I have no idea! I know that many higly-coloured creatures are poisionous, and they use their colour to deter predators (birds, in the case of the ladybird). Spots might help them in this respect. Spots in insects are also often used to attract mates, but so it might also help different species of ladybird identify each other.
All ladybirds are part of the same family (the Coccinellidae family) but within that family are a number of species – here is a guide to the 23 most common species found in the UK. Within each of those 23 species there will be quite a bit of variation in size, colour and pattern.
As you’ve noticed, ladybirds come in many different colours (including red, orange, yellow, black and cream) and have different numbers of patterns and spots. Apparently the 13 spot ladybird is very rare so well done if you manage to spot one of those! As well as spots ladybirds can have stripes or patterns that look like a human eye or Egyptian hieroglyphs.
But why are they red and spotty? Well it can’t be for camouflage because we always see them on green leaves. Their colours are more likely to be a warning to predators (animals who want to eat them) that the ladybird tastes bad or could even be poisonous. In fact no species of ladybird is poisonous (not even the creepy looking orange ones) but they can excrete (basically squeeze out) some of their own blood to create a bad smell when they’re threatened. Seriously.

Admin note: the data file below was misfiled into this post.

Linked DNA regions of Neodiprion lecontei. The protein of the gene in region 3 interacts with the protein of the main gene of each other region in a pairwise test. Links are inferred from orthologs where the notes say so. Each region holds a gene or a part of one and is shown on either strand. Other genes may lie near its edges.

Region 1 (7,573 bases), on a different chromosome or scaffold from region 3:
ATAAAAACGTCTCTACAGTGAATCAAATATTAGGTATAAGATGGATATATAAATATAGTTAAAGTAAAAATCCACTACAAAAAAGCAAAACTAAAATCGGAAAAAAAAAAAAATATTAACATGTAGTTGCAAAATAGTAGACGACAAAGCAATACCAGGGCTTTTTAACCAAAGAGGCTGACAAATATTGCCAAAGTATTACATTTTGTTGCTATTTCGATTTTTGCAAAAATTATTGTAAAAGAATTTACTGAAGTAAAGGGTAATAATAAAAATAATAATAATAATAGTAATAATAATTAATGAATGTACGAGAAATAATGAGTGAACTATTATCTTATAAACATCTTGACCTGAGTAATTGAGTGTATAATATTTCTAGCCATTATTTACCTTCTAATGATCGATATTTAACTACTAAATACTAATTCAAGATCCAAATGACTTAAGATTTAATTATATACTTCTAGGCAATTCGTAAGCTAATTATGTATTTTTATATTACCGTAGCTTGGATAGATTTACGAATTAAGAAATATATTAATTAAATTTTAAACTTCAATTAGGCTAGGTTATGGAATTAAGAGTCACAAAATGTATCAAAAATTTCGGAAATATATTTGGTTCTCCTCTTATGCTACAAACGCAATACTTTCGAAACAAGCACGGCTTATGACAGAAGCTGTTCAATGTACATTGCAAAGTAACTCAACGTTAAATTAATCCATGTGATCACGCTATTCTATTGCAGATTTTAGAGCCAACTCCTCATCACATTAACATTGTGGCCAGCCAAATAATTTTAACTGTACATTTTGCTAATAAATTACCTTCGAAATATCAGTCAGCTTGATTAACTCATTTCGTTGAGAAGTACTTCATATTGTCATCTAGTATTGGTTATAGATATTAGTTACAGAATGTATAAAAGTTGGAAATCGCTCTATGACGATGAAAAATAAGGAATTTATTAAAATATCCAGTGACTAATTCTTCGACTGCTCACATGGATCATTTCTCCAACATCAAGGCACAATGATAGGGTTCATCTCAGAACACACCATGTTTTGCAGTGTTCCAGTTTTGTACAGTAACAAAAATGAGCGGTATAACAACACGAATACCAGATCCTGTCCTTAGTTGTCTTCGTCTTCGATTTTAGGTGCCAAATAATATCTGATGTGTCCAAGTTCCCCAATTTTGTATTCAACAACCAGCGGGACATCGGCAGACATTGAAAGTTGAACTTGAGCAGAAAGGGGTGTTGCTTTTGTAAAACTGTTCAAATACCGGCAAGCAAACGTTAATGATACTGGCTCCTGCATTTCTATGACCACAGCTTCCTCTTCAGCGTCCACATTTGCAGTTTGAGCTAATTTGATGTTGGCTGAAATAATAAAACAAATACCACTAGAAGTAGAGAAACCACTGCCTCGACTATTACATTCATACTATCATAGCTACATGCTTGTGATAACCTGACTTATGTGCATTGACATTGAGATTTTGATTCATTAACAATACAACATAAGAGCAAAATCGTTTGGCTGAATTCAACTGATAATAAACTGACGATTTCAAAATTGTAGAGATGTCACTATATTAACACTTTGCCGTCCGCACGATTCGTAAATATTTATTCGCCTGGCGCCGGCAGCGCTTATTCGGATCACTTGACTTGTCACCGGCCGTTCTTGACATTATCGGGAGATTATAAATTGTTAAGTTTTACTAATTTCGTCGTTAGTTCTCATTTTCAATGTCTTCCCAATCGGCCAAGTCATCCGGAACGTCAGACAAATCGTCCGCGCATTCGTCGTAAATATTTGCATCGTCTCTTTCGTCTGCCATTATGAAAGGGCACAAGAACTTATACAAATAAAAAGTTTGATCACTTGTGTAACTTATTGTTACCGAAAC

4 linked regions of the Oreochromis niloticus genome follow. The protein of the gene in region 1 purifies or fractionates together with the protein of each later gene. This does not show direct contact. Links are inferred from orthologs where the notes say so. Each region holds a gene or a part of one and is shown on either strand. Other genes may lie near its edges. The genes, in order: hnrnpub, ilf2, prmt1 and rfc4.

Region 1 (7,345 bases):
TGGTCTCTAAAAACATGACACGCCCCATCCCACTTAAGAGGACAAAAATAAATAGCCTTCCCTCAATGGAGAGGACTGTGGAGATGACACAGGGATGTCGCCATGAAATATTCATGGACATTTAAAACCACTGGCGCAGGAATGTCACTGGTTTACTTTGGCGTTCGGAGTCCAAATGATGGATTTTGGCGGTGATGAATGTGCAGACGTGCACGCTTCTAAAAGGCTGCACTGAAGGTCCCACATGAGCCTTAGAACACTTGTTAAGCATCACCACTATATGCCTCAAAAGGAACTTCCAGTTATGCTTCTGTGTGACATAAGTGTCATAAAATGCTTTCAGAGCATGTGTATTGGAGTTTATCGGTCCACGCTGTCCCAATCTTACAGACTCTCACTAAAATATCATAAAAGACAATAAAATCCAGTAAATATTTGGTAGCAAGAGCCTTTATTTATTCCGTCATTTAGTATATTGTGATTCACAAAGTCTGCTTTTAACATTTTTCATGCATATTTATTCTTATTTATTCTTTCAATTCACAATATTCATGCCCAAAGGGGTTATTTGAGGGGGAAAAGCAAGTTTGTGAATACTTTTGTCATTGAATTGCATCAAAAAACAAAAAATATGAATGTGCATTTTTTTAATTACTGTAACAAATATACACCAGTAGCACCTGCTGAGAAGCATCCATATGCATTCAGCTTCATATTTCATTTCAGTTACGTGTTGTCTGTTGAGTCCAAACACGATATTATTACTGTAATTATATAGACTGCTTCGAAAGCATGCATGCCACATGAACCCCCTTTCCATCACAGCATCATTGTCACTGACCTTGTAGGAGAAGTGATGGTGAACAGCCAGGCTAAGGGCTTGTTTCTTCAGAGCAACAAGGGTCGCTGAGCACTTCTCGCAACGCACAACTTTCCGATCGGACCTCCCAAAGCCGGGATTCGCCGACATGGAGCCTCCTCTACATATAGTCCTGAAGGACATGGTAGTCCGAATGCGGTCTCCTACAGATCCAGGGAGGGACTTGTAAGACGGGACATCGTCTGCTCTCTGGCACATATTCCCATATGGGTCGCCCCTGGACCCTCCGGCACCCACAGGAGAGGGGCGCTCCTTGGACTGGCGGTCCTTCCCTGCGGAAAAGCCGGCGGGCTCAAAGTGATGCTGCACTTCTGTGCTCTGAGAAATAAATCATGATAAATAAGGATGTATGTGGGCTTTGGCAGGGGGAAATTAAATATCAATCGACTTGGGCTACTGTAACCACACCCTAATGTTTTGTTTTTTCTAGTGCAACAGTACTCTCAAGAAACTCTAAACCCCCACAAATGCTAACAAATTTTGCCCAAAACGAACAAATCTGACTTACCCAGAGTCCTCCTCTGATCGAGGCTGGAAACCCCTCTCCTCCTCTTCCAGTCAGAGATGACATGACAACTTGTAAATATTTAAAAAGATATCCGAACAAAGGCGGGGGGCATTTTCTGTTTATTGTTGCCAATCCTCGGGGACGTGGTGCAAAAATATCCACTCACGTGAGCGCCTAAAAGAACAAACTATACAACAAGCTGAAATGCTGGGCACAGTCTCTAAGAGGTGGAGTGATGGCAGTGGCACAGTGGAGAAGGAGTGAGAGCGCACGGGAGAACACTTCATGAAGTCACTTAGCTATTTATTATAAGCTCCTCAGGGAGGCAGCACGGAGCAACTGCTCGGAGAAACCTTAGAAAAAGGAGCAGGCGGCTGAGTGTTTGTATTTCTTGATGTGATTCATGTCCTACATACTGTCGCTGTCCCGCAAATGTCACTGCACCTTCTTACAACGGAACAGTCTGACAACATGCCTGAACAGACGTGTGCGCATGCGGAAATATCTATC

Ladybirds have been in the news recently because some of our native British species are being squeezed out by a new species called the harlequin ladybird. These were introduced to Britain deliberately to help control pests as all ladybirds eat aphids, little bugs that like to eat the plants in our gardens. However, harlequin ladybirds have been also eating the baby ladybirds (known as larva) of native species as well as the eggs of butterflies and a number of insects. Click here for a horrible picture of a harlequin eating a larva – it is gross so don’t click if you don’t like that kind of thing:
Harlequins are bigger and rounder than most British species but the two main clues to spotting them are:
1. Look at their legs – if they are brown or reddish it is probably a harlequin
2. Look at their head – harlequins have a white triangle or ‘m’ shaped mark on their head.
If you find a harlequin don’t kill it – it’s not their fault that people brought them here! If you’re into ladybirds you can help track the spread of the ‘killer’ harlequins by helping with this ladybird survey: http://www.harlequin-survey.org/default.htm